The Cure, Seventeen Seconds (Fiction Records, 1980)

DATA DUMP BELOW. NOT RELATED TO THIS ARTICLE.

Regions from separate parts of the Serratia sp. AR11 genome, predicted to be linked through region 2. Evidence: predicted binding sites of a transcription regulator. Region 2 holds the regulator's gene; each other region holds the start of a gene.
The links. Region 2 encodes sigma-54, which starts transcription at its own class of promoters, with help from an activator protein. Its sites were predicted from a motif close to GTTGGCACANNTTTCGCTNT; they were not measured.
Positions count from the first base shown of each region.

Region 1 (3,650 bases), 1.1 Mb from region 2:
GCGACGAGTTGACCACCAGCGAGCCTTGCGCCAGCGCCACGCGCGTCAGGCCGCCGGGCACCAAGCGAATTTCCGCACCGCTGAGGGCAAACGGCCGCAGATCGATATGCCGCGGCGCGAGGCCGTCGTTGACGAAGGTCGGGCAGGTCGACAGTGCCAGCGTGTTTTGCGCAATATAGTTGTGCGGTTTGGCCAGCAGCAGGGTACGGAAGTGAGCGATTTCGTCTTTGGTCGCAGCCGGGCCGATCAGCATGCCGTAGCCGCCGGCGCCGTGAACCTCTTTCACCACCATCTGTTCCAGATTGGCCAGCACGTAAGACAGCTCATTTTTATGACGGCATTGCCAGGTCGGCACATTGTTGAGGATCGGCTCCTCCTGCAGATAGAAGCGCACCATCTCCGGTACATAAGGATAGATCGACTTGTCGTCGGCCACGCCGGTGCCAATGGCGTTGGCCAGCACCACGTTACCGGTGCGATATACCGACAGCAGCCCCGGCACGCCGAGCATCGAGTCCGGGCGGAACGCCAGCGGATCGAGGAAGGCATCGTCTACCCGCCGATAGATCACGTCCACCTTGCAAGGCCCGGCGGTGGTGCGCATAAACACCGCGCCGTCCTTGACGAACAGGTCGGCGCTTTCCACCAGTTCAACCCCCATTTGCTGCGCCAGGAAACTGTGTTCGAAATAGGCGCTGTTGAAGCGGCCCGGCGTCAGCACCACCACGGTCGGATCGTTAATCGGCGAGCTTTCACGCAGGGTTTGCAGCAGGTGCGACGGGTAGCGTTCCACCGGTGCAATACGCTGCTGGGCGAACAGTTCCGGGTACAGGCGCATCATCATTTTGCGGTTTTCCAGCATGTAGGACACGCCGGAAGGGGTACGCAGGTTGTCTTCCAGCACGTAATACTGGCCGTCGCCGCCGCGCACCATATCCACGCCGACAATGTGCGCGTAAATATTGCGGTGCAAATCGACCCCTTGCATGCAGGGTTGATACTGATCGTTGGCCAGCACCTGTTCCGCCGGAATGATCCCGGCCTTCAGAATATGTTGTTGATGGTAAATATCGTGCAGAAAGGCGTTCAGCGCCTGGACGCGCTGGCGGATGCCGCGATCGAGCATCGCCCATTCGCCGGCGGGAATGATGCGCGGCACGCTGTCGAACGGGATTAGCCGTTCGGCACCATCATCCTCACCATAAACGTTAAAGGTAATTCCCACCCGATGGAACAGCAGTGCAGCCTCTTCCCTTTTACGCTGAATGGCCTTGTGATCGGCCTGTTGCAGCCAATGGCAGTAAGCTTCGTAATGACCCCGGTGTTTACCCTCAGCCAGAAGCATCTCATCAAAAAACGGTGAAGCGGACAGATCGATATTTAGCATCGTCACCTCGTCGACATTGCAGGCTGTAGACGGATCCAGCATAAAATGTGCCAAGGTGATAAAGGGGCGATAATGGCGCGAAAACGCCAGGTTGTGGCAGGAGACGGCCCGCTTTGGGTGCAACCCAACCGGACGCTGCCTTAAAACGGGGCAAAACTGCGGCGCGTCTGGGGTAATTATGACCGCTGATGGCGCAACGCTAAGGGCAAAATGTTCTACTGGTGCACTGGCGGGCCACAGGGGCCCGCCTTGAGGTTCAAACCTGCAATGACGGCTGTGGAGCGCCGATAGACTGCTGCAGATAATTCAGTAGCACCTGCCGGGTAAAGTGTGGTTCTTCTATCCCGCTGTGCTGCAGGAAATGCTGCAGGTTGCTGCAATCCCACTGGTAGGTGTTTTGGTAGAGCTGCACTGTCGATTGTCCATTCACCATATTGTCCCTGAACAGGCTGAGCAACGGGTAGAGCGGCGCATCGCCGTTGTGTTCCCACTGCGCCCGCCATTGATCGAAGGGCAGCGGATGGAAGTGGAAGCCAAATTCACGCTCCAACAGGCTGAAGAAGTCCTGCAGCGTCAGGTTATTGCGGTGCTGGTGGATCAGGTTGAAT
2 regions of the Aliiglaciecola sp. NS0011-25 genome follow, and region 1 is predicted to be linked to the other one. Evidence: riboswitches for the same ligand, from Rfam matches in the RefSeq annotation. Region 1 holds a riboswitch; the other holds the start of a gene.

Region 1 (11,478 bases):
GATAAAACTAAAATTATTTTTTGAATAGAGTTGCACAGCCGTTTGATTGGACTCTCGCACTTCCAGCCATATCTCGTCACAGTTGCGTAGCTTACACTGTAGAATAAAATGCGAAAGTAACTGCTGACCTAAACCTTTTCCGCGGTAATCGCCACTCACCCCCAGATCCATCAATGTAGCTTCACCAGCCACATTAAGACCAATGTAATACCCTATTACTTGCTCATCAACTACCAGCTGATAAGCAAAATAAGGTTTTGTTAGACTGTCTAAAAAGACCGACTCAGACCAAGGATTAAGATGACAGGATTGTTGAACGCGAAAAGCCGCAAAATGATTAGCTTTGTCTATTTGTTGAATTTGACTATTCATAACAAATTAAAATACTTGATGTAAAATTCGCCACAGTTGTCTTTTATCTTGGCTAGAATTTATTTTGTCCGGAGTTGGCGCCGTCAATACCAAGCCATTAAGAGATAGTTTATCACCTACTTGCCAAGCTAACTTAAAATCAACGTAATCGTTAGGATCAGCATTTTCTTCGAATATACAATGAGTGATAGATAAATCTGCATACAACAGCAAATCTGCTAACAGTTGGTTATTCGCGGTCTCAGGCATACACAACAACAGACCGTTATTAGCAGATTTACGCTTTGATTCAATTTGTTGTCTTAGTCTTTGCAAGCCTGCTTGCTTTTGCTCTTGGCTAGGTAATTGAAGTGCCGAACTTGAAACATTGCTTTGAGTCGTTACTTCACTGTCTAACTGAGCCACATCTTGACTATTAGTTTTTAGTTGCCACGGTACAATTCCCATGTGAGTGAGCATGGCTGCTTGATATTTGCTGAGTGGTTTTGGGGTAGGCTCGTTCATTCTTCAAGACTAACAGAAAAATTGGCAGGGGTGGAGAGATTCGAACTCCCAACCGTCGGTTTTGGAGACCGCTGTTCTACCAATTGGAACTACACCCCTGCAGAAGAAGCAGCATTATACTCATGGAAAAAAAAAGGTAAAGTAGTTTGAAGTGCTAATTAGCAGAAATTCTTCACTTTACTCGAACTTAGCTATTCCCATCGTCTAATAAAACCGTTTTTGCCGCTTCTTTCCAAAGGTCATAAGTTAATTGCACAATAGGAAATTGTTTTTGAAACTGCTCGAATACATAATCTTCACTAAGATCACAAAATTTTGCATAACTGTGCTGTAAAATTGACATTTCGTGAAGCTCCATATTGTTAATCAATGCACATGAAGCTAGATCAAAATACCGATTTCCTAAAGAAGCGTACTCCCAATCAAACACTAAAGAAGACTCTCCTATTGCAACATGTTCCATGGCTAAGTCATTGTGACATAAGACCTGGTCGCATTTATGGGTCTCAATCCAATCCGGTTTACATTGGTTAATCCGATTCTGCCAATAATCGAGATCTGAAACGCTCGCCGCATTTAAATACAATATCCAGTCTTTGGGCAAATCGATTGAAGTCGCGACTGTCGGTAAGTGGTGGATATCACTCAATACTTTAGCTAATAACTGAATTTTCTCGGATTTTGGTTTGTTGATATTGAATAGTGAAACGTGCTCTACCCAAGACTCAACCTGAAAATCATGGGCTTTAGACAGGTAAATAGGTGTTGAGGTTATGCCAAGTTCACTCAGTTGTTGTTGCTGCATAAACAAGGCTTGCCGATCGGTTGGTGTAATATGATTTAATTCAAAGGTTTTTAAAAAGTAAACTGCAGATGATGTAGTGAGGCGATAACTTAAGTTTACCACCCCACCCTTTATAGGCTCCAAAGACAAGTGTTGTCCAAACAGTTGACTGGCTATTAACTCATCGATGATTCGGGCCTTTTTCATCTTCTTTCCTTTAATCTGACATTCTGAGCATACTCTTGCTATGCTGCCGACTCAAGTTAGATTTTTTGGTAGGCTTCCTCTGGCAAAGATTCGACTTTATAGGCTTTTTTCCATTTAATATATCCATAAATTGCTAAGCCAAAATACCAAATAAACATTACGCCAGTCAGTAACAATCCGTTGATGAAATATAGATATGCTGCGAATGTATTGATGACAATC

Seventeen Seconds is sort of an odd duck in The Cure's discography; it's not quite full-on gothic mope-and-strum like even the next album would be, but it's not even close to the wiry, jumpy, and very energetic Three Imaginary Boys stylistically. That album sounded positively caffeinated and almost happy at times, characterized by a lot of guitar lines with a trebly, scratchy, thin sound that resembled the guitar tones on early Fall records. This album is already a stark contrast. It sounds like The Cure started listening to Unknown Pleasures something fierce. (They did play a show with Joy Division at least once, which lends maybe a tiny bit of credence to my almost-theory.) These kids now sound like they couldn't smile even if they wanted to. The overwhelming emotional tone of the album is stark, distant, downbeat, mechanical and depressed. In a word, the album sounds cold. I don't mean to imply it's a straight copy of Unknown Pleasures, though: just that there was some obvious influence taken, and a clear reorientation of artistic direction.